Hairy Body Man
Singer Miley Cyrus this week shocked fans with this photo by challenging convention - and leaving her underarms unshaved
HOW BODY HAIR HELPS YOUR SKIN HEAL
Hair anywhere on the body is important for maintaining skin health, explains Des Tobin, a professor of cell biology at the University of Bradford.
'Each hair follicle [the tiny structure that sprouts hairs] is not just producing a hair fibre, but also has masses of blood vessels, nerves and fat around it.'
Hair follicles are also rich in stem cells - cells that never lose the capacity to renew themselves - which help the skin heal.
'If you compared a wound on the outside of a man's arm, where the hair follicles are larger and more numerous, with a wound on the inside of the arm, the one on the outside would heal better, because of the increased stem cells and blood supply, among other factors, ' says Professor Tobin.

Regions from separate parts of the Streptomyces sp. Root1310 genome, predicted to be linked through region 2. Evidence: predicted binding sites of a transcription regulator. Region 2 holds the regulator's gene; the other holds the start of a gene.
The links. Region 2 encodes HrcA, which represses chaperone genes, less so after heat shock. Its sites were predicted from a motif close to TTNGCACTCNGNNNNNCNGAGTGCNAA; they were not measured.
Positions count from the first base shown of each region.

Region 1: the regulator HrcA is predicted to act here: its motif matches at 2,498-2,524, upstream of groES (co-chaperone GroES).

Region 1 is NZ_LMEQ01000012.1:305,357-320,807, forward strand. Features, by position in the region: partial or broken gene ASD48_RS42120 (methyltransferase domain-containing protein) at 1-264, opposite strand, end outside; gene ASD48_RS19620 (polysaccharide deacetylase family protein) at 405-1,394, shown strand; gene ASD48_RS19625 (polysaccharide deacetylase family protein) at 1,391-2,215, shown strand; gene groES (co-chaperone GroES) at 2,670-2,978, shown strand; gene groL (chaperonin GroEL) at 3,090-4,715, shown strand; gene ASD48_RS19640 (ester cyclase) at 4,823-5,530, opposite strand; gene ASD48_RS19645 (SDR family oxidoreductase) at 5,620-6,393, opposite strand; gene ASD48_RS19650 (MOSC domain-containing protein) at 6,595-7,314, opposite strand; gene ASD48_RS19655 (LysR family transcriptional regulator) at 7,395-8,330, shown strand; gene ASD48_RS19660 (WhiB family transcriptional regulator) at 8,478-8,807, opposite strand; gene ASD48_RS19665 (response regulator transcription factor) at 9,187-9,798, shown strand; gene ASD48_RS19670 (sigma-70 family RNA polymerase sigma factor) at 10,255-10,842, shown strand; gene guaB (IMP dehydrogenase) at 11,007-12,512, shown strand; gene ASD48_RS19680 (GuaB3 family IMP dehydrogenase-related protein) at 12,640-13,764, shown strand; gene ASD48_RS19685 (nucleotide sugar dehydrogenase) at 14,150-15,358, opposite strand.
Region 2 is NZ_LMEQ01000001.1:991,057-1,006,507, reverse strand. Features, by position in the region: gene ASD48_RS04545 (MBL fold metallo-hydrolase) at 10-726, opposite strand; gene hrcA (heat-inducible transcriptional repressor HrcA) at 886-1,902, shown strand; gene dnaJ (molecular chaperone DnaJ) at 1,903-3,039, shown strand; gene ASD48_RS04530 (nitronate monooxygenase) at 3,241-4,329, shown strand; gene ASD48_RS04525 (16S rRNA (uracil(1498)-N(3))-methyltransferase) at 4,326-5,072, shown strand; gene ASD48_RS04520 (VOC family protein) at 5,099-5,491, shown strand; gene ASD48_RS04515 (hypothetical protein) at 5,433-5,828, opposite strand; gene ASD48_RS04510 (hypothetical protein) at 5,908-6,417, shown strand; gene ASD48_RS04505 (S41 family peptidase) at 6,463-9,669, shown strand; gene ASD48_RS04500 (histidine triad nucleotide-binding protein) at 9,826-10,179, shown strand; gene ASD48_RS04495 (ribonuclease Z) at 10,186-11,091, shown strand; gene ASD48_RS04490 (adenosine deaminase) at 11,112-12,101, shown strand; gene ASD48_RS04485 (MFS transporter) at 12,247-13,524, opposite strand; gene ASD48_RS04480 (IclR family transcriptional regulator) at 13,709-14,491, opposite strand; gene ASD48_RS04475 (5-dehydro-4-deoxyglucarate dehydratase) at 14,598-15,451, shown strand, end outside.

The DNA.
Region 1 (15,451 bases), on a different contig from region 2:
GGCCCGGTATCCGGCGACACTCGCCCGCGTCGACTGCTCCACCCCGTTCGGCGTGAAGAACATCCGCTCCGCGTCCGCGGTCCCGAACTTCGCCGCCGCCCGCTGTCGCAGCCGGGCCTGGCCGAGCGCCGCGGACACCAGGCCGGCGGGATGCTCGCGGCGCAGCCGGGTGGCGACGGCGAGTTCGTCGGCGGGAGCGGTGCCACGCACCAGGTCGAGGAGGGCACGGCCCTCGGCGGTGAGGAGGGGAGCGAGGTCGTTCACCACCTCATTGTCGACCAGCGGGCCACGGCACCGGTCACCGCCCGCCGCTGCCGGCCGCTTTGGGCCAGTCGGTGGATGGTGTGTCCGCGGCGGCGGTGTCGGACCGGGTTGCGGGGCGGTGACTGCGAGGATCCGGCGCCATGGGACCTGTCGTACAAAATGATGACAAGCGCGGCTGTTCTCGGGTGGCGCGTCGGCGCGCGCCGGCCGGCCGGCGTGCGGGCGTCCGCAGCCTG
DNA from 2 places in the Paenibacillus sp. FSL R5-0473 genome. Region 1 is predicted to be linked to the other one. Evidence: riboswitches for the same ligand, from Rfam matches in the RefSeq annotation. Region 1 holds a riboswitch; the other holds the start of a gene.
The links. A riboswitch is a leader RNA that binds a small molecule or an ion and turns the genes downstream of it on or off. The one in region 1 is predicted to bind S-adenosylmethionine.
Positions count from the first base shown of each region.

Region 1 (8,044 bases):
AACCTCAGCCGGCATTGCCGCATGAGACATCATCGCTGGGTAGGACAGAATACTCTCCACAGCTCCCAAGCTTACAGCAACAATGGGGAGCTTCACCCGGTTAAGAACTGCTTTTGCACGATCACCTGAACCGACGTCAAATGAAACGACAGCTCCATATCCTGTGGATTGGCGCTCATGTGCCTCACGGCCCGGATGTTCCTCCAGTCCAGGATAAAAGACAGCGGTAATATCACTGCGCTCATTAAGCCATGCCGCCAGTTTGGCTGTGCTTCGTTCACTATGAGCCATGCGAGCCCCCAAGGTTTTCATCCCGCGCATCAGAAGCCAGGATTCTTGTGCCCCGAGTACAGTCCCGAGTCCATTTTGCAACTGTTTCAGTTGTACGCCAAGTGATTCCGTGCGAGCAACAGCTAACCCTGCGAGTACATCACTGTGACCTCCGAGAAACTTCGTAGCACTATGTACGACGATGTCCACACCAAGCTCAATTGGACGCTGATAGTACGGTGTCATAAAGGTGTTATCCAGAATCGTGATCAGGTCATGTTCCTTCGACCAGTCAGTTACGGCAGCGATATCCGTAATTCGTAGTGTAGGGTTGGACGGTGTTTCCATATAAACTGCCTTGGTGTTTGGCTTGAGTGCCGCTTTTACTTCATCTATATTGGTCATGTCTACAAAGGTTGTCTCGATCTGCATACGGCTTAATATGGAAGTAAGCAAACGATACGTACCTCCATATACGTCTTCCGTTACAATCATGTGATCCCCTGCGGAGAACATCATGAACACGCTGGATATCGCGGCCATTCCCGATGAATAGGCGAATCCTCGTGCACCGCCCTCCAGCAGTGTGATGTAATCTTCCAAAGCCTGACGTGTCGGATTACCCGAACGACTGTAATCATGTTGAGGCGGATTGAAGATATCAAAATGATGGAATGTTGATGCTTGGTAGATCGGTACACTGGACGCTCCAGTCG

Similarly, a bald scalp is less able to cope with nicks, cuts and bruising than a hairy one because of the lack of healthy follicles. As we age, follicles shrink and while people who lose hair will still have some stem cells, their healing capacity may be reduced.
The good news is that removing hair through shaving or waxing won't reduce these benefits because the hair follicles are still intact.
Body hair harks back to our prehistoric ancestors - it was our only garment, keeping us warm and protecting us from environmental impact such as sunlight, explains Nick Lowe, consultant dermatologist from London's Cranley Clinic.
While few of us have dense enough hair to serve this purpose now, someone who's particularly hairy may have an extra degree of sun protection, he says.
Another historic function of body hair was to keep us warm, says Professor Tobin, who is also director of the Centre for Skin Sciences. 'We do know bald heads lose more heat, and that when we're cold, our body hair stands on end to trap warm air closer to the surface of the skin.'